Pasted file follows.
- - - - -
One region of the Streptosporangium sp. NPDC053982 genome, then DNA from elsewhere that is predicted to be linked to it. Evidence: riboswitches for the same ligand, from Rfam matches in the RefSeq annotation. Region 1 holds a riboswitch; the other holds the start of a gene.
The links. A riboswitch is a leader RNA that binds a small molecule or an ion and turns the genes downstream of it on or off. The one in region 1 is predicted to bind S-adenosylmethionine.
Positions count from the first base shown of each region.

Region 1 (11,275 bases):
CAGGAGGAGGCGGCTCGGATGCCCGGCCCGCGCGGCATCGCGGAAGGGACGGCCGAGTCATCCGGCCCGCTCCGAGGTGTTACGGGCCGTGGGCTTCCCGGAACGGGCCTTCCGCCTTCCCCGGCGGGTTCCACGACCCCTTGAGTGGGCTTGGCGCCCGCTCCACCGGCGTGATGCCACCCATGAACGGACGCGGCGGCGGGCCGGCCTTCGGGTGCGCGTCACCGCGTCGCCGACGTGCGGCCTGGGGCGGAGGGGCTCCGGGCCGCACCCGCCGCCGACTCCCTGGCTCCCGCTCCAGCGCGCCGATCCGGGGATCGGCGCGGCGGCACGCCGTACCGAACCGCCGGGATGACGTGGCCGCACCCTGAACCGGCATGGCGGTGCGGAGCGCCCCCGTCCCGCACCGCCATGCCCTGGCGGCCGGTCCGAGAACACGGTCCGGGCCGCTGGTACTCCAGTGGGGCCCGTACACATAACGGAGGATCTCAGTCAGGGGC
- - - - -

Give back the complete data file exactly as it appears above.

One region of the Streptosporangium sp. NPDC053982 genome, then DNA from elsewhere that is predicted to be linked to it. Evidence: riboswitches for the same ligand, from Rfam matches in the RefSeq annotation. Region 1 holds a riboswitch; the other holds the start of a gene.
The links. A riboswitch is a leader RNA that binds a small molecule or an ion and turns the genes downstream of it on or off. The one in region 1 is predicted to bind S-adenosylmethionine.
Positions count from the first base shown of each region.

Region 1 (11,275 bases):
CAGGAGGAGGCGGCTCGGATGCCCGGCCCGCGCGGCATCGCGGAAGGGACGGCCGAGTCATCCGGCCCGCTCCGAGGTGTTACGGGCCGTGGGCTTCCCGGAACGGGCCTTCCGCCTTCCCCGGCGGGTTCCACGACCCCTTGAGTGGGCTTGGCGCCCGCTCCACCGGCGTGATGCCACCCATGAACGGACGCGGCGGCGGGCCGGCCTTCGGGTGCGCGTCACCGCGTCGCCGACGTGCGGCCTGGGGCGGAGGGGCTCCGGGCCGCACCCGCCGCCGACTCCCTGGCTCCCGCTCCAGCGCGCCGATCCGGGGATCGGCGCGGCGGCACGCCGTACCGAACCGCCGGGATGACGTGGCCGCACCCTGAACCGGCATGGCGGTGCGGAGCGCCCCCGTCCCGCACCGCCATGCCCTGGCGGCCGGTCCGAGAACACGGTCCGGGCCGCTGGTACTCCAGTGGGGCCCGTACACATAACGGAGGATCTCAGTCAGGGGC